More than four million 17-year-olds will turn 18 prior to the 2018 midterm elections. The new voters’ block has the potential to become one of the most powerful electoral players before 2022.
Pressuring elected officials to pass gun-control legislation is a leading issue. During last month’s March for Our Lives in Washington, young speakers vowed to rid their states and the nation’s capital of officials who would only act in the best interest of the National Rifle Association.
Other liberal causes also concern first-time voters this year: the Republican Party’s assault on voters’ rights in red states; abortion rights; Obama-era environmental protection regulations that are being systematically dismantled by the Trump administration; reversal of decriminalization of small amounts of drugs; dismantling of Obamacare; and reduced funding for social programs and services.
“There are a lot of things that made us get woke,” said Evan Fields, a 21-year-old Cordova resident. “Voting now is more critical than it has ever been in our lifetime. Gun control would make our schools safer, and those millions of kids and their supporters made something crystal clear to me: if we just stay woke, our movement can win. We really have the power to vote out those who do not represent our causes.”
Jae Henderson, a barely-40 political activist, decided this year to use her platform to incite voter engagement through social media messages, videos and encouragement from prominent Memphians.
Videos are posted on her “Vote Shelby County Page” on Facebook from such luminaries as Fred Jones, founder of the Southern Heritage Classic; radio personality “Big Sue” from WHRK-K97, and radio station KJMS-V101’s Stormy.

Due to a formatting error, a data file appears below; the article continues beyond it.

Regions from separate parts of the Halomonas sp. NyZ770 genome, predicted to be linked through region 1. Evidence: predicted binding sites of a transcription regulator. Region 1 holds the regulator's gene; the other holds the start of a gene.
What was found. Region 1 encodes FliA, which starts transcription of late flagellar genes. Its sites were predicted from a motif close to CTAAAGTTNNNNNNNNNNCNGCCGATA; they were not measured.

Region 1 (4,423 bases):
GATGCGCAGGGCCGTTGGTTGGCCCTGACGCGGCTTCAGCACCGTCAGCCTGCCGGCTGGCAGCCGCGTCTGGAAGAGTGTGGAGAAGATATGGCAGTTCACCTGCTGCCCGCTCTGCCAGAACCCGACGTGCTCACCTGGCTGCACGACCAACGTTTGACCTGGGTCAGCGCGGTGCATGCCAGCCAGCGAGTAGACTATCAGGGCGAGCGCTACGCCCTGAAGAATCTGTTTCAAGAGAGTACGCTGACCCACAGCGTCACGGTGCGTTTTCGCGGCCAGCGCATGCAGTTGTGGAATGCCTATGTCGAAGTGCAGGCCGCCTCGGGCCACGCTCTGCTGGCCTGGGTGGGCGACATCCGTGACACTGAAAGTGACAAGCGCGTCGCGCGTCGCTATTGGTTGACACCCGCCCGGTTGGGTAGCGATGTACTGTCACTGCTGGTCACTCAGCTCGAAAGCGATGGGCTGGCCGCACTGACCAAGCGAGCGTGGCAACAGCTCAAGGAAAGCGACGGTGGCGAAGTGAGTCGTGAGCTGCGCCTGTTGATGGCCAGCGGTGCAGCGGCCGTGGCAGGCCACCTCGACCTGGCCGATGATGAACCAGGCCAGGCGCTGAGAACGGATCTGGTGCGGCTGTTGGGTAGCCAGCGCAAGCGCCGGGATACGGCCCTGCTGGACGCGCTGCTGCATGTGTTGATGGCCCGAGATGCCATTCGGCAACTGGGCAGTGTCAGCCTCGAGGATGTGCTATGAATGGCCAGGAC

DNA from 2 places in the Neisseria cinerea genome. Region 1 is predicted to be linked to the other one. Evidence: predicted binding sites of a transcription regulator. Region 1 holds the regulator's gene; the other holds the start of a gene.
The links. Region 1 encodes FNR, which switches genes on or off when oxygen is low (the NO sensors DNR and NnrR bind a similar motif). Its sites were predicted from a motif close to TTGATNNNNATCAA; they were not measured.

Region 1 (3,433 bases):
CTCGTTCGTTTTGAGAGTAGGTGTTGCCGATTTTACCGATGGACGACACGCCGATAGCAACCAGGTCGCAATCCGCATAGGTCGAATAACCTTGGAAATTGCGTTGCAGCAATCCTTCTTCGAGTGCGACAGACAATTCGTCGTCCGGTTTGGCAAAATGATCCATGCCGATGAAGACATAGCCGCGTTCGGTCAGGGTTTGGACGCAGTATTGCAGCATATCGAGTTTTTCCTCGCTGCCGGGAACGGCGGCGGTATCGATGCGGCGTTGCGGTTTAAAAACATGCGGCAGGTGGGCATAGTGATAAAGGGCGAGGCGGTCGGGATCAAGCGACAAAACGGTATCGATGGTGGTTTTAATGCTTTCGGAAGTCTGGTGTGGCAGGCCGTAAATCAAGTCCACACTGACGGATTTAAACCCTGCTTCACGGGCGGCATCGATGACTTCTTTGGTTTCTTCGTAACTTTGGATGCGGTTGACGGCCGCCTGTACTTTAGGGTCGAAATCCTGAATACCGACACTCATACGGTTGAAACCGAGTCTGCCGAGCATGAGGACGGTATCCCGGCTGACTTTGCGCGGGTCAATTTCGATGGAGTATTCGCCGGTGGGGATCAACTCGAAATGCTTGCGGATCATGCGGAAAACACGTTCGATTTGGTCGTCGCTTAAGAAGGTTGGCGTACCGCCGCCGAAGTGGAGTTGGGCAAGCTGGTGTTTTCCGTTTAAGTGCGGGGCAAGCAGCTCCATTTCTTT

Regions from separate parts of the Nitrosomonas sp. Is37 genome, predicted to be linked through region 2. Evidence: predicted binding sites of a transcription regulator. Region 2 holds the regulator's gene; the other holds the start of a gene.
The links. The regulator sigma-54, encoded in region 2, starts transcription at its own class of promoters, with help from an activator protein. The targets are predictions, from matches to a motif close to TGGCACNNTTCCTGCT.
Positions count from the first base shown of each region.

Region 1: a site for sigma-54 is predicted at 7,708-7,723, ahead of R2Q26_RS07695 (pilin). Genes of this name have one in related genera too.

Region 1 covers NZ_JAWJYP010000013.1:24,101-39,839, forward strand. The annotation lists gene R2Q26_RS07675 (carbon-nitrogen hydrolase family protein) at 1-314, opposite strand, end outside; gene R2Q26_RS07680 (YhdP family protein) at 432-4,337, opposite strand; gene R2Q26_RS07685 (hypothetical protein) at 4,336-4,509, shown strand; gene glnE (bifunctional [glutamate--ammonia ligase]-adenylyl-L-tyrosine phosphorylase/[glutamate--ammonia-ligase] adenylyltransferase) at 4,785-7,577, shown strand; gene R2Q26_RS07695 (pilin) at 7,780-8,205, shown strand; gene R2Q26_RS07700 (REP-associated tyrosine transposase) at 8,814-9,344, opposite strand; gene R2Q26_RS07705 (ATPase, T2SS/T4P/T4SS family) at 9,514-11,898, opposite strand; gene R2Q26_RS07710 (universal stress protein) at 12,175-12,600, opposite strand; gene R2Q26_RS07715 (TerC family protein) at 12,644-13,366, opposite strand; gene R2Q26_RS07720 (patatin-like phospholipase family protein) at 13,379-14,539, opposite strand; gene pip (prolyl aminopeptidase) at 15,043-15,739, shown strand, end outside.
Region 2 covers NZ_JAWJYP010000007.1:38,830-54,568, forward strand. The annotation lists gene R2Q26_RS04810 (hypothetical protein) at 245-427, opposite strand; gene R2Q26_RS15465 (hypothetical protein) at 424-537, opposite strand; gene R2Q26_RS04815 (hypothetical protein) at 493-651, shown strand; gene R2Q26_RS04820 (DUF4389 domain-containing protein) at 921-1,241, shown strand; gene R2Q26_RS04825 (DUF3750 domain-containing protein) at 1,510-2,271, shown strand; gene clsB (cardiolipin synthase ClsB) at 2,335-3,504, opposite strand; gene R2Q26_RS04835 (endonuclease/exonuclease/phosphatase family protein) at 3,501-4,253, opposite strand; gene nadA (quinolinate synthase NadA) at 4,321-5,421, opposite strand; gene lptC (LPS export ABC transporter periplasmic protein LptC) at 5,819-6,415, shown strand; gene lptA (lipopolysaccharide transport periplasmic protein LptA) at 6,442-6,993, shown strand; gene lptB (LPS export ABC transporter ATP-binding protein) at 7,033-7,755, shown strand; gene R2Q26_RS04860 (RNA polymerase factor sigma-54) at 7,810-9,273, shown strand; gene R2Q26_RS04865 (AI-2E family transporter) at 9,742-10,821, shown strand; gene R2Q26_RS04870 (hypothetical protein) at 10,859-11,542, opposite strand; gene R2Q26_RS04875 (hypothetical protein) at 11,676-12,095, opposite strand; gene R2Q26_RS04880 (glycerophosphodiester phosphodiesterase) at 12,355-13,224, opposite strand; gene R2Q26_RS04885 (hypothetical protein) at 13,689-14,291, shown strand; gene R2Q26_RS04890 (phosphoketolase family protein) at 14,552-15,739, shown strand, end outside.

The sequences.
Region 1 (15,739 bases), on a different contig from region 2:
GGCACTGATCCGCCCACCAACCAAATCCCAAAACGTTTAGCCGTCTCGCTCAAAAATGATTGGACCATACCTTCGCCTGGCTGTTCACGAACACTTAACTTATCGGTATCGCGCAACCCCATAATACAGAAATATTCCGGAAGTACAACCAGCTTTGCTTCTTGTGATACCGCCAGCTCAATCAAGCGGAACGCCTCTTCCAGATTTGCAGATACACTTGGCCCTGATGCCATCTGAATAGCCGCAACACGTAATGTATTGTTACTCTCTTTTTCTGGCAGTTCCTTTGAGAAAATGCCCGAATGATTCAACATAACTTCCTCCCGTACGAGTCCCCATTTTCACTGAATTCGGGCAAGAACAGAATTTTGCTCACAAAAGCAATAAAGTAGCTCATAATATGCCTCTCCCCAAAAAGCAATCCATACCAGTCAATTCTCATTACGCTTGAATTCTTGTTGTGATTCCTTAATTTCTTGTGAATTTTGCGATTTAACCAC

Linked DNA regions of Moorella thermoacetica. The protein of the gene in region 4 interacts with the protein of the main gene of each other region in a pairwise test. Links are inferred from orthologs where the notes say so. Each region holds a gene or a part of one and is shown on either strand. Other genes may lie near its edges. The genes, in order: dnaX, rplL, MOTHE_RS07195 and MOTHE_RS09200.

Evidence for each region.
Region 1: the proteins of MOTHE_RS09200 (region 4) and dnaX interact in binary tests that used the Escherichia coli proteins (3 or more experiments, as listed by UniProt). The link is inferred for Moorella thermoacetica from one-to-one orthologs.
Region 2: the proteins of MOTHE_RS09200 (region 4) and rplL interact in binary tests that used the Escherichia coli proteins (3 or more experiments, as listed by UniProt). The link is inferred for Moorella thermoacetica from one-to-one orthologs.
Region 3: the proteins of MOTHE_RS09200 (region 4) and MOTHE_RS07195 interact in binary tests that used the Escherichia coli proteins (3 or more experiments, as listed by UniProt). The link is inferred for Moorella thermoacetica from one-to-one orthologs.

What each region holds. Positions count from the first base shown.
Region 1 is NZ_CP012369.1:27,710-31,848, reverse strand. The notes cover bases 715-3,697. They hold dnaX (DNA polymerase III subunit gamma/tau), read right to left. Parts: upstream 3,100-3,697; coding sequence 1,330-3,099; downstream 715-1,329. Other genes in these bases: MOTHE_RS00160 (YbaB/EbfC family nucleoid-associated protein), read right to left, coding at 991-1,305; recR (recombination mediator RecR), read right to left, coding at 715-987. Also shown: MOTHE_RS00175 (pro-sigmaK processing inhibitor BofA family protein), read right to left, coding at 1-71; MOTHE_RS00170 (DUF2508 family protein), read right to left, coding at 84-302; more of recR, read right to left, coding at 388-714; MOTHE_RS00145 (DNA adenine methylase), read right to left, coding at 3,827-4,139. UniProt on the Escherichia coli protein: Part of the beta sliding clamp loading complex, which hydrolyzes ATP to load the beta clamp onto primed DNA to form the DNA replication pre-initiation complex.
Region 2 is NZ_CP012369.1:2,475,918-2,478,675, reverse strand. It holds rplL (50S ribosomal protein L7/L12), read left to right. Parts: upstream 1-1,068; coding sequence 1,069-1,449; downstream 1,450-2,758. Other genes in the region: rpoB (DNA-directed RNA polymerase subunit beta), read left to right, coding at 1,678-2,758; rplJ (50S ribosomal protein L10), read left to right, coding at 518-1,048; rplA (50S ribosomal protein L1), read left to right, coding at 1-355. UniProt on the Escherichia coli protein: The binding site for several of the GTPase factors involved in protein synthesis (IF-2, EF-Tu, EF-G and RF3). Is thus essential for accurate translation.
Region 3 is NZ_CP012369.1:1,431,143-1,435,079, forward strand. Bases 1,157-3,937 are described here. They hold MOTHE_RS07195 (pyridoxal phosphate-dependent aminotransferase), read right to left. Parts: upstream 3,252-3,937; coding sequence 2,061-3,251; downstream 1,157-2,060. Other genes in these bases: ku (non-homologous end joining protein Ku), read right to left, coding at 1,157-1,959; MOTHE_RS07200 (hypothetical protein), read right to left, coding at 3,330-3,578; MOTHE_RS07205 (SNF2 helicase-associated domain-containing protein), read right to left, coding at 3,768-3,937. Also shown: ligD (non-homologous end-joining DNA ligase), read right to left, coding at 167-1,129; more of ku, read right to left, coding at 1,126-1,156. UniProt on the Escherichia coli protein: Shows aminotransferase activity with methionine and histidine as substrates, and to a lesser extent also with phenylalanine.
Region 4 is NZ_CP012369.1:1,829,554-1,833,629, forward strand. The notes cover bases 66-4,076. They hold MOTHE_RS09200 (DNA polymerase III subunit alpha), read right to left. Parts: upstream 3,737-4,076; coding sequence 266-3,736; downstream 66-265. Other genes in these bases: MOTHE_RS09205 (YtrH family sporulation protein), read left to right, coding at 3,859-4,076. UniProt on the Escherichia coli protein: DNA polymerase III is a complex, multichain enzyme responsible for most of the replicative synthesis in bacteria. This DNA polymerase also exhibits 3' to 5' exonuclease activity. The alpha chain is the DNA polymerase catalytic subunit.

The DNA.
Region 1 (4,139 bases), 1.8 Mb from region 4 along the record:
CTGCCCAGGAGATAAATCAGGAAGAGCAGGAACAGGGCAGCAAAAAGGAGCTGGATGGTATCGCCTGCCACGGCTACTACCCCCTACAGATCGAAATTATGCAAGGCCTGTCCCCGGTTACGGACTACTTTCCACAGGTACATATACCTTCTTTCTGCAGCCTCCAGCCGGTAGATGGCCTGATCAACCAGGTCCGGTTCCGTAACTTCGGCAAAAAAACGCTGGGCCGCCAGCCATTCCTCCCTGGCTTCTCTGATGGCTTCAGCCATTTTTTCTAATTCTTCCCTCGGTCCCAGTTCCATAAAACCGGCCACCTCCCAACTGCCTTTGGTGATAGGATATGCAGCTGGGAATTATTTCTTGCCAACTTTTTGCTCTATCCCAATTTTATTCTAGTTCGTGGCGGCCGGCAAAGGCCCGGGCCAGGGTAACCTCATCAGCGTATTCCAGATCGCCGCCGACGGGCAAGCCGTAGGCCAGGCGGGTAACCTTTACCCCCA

“I wanted to use my influence to work toward bringing the level of participation in the primary elections equal to that of the general election, if not more,” said Henderson. “In the last primary election in Shelby County, only 18 percent of registered voters participated. I believe that if you don’t vote, you have no right to complain.”
Her page contains early-voting dates, times and locations, sample ballots and other voter-related information.
“We must vote in the primary to make sure that the best candidates make it to the general election,” said Henderson. “If we want to change policy in Memphis and Shelby County, especially those who say they love our city, primary voting is a necessity.”
Said one young voter, “We’re gonna be vigilant now that we got woke. We are strong as long as we unify and vote in every election, exercising our hard-fought right.”
Uniquely devised ways of voter engagement are pulling young people together in a civics crash course on how important the vote is.
River City Chapter Links and Delta Sigma Theta sorority convened with students to create the “I am a Voter” collaborative. Young people learned first-hand about the voting process. Young men involved in the program conducted a voter-registration drive recently at the National Civil Rights Museum.
Vanecia Belser Kimbrow, Esq. imagined teaching young people about voting so they would look forward to engaging in the process.
“It’s never too early to get our children thinking and debating on the issues,” said attorney Kimbrow. “When engaging in some exercise teaching them how voting decisions determine the policies made by elected officials, we are helping to develop a civically responsible voter. That’s a win-win for everyone.”
Dr. L. LaSimba M. Gray Jr., Pastor Emeritus of New Sardis Baptist Church, recently had his church involved in outreach voter registration.
“I was a college senior the year Dr. (Martin Luther) King (Jr.) was killed here in Memphis,” said Gray. “I have been organizing voter-registration drives since 1968. Dr. King went to President Johnson in 1964 and said, ‘We must have the right to vote.’ Johnson told Dr. King that he didn’t have the votes in Congress to pass it. But Johnson told King to go back south and create the pressure needed to pass a voters rights act.
“Well, Dr. King organized the Selma march, and when the police began using the cattle prods and billy clubs on the marchers, Americans saw and said, ‘Enough! This has got to stop. The act was passed and signed in 1965.
“We are, African-Americans, a majority in both the city and the county. We must act as if we are. Now is the time to be engaged, be proactive, and be aware,” Gray said.
“All our votes make a difference. Too many died so that we would have that right. Voting has been our heritage. Voting is our way forward.”
(NOTE: Early voting for the May 1 Republican and Democratic County Primaries continues through April 26. For more information, including the ballot and early-voting locations, see Page 10.)